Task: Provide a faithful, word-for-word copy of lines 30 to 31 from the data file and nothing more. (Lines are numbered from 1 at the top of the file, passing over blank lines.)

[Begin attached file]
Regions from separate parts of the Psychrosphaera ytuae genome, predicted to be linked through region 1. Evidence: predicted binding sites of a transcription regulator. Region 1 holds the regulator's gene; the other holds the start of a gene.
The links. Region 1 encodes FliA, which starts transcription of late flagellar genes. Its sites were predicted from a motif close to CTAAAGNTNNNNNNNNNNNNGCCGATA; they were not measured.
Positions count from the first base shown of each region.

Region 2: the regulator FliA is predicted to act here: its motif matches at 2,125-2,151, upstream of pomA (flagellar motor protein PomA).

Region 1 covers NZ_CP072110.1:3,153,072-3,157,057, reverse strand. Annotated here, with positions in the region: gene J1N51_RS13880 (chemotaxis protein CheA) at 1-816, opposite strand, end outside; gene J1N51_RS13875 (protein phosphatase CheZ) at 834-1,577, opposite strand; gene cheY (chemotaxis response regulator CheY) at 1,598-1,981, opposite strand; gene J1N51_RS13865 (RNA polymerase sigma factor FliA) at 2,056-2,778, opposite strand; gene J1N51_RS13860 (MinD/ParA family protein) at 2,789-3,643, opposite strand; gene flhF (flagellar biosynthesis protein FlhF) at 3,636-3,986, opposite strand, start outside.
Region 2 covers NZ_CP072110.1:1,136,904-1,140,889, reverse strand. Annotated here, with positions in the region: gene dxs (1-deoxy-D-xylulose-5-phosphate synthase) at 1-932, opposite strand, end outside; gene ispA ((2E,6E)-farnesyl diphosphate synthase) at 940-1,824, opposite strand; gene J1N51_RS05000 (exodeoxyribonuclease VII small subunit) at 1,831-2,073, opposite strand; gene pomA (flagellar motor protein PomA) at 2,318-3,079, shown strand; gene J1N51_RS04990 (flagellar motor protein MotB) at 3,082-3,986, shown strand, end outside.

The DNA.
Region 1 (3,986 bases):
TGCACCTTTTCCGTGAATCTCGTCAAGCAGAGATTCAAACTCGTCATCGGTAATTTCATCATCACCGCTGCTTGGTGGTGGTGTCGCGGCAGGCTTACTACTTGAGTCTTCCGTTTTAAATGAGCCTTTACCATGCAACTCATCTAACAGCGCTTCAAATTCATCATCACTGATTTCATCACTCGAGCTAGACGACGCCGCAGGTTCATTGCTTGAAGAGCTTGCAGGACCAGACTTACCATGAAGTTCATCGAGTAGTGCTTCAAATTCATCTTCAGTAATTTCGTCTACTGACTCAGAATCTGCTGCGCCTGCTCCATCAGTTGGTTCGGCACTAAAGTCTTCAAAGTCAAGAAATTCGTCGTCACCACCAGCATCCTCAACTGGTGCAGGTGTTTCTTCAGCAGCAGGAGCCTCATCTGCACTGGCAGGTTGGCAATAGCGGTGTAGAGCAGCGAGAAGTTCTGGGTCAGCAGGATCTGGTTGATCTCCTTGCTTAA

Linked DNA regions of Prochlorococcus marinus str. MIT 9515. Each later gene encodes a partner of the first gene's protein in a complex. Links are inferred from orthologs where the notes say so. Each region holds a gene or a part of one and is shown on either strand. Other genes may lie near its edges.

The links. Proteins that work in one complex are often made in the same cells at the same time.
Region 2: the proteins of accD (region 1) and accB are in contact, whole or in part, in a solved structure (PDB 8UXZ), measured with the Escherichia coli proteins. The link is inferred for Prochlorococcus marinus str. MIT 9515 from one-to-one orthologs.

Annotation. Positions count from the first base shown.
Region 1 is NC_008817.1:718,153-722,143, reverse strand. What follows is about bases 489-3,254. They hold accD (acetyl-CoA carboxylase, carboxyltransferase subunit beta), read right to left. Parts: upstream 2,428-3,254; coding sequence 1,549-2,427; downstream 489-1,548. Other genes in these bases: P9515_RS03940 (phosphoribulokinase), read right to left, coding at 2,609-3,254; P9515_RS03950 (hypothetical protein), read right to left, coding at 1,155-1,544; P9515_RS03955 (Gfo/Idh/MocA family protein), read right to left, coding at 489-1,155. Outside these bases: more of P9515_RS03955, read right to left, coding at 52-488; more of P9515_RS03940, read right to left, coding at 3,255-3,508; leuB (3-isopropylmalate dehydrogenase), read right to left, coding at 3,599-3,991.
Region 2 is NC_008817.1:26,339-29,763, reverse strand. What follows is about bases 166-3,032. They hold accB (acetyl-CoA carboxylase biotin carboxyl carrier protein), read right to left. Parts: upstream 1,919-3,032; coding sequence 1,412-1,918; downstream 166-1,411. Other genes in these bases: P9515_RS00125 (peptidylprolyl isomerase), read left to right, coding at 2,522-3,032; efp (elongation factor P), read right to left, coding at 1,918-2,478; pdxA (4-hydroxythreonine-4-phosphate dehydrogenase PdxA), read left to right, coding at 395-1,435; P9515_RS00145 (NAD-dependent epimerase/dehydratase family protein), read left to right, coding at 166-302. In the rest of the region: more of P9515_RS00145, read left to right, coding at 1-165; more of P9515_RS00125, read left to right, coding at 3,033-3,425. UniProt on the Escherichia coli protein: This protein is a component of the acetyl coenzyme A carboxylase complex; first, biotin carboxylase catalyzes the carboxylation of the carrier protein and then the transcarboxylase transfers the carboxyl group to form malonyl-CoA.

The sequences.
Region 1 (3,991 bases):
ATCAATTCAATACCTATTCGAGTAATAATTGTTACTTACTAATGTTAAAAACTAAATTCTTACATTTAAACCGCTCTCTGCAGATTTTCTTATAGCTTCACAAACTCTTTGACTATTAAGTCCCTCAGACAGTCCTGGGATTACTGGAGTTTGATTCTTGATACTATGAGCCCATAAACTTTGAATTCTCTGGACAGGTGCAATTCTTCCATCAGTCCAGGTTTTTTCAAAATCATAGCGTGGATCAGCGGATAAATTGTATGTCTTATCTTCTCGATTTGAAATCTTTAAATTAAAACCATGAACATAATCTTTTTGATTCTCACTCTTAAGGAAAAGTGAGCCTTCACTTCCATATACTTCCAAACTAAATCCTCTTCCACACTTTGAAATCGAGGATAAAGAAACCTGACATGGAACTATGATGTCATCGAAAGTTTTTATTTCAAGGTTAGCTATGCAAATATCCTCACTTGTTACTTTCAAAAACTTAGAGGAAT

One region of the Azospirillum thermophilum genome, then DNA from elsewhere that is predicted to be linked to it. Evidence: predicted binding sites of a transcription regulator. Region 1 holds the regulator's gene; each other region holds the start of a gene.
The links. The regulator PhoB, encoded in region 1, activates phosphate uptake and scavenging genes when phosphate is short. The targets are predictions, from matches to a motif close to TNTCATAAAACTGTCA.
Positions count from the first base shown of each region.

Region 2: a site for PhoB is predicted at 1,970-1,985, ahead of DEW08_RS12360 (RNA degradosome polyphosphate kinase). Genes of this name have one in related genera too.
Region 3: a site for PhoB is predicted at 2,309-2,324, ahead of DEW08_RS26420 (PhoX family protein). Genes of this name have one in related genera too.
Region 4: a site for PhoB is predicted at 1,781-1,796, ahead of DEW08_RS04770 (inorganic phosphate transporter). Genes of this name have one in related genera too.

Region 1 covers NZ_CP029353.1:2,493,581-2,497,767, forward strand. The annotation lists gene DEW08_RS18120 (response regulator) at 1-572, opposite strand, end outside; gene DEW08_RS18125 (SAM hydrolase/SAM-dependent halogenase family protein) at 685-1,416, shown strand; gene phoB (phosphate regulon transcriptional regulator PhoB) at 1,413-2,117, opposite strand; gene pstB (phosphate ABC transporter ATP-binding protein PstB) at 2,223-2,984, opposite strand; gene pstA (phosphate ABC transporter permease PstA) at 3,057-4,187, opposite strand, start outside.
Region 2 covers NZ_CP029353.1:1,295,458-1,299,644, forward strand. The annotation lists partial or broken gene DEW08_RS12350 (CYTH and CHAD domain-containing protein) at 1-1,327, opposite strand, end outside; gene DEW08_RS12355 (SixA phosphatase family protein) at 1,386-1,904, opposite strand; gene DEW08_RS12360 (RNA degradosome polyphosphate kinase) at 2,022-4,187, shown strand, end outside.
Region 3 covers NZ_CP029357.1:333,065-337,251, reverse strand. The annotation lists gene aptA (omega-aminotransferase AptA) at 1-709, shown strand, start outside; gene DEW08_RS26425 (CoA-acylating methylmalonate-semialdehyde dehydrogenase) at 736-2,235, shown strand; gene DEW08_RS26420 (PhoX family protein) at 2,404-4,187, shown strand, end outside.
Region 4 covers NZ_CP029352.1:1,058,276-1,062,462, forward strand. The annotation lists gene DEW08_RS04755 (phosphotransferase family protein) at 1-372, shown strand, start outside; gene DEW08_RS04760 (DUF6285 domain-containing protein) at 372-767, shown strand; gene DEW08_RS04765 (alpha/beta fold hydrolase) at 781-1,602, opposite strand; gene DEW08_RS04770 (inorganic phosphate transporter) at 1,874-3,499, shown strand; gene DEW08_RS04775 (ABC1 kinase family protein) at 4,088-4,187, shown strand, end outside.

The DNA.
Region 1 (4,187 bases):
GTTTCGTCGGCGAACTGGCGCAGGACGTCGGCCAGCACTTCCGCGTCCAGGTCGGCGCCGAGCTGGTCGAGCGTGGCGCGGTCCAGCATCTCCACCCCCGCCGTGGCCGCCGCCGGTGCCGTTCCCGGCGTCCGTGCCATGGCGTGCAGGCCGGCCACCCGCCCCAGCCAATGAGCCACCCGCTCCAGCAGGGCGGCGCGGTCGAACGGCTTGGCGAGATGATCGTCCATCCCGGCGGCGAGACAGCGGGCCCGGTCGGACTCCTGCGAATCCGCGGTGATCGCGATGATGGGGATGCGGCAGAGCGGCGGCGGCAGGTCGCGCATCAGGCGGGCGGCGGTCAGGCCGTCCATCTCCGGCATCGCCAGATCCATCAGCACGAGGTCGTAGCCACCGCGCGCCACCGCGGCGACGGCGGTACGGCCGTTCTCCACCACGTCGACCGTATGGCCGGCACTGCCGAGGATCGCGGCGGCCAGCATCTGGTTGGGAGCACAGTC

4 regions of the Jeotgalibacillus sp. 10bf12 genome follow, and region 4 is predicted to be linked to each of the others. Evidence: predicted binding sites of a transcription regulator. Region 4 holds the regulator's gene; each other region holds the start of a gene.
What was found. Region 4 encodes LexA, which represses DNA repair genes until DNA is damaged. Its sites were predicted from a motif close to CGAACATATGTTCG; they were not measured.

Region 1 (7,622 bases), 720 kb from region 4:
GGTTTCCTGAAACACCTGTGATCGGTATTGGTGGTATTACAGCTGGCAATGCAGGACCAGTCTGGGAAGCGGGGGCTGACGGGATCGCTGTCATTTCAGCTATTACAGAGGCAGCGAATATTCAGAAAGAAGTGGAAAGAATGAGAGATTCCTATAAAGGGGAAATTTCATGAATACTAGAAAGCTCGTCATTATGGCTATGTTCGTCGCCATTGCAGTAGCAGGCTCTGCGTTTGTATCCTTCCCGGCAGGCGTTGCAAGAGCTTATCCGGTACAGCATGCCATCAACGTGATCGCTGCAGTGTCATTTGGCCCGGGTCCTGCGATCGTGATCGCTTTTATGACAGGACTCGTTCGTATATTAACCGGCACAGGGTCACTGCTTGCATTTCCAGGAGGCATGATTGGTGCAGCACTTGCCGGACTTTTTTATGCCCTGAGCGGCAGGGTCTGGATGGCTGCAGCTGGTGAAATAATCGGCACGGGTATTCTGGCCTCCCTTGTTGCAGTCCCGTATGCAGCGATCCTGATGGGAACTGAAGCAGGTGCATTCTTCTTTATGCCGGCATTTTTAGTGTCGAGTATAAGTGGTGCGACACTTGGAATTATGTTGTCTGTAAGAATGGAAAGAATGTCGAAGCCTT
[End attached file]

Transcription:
Region 1 (4,187 bases):
GTTTCGTCGGCGAACTGGCGCAGGACGTCGGCCAGCACTTCCGCGTCCAGGTCGGCGCCGAGCTGGTCGAGCGTGGCGCGGTCCAGCATCTCCACCCCCGCCGTGGCCGCCGCCGGTGCCGTTCCCGGCGTCCGTGCCATGGCGTGCAGGCCGGCCACCCGCCCCAGCCAATGAGCCACCCGCTCCAGCAGGGCGGCGCGGTCGAACGGCTTGGCGAGATGATCGTCCATCCCGGCGGCGAGACAGCGGGCCCGGTCGGACTCCTGCGAATCCGCGGTGATCGCGATGATGGGGATGCGGCAGAGCGGCGGCGGCAGGTCGCGCATCAGGCGGGCGGCGGTCAGGCCGTCCATCTCCGGCATCGCCAGATCCATCAGCACGAGGTCGTAGCCACCGCGCGCCACCGCGGCGACGGCGGTACGGCCGTTCTCCACCACGTCGACCGTATGGCCGGCACTGCCGAGGATCGCGGCGGCCAGCATCTGGTTGGGAGCACAGTC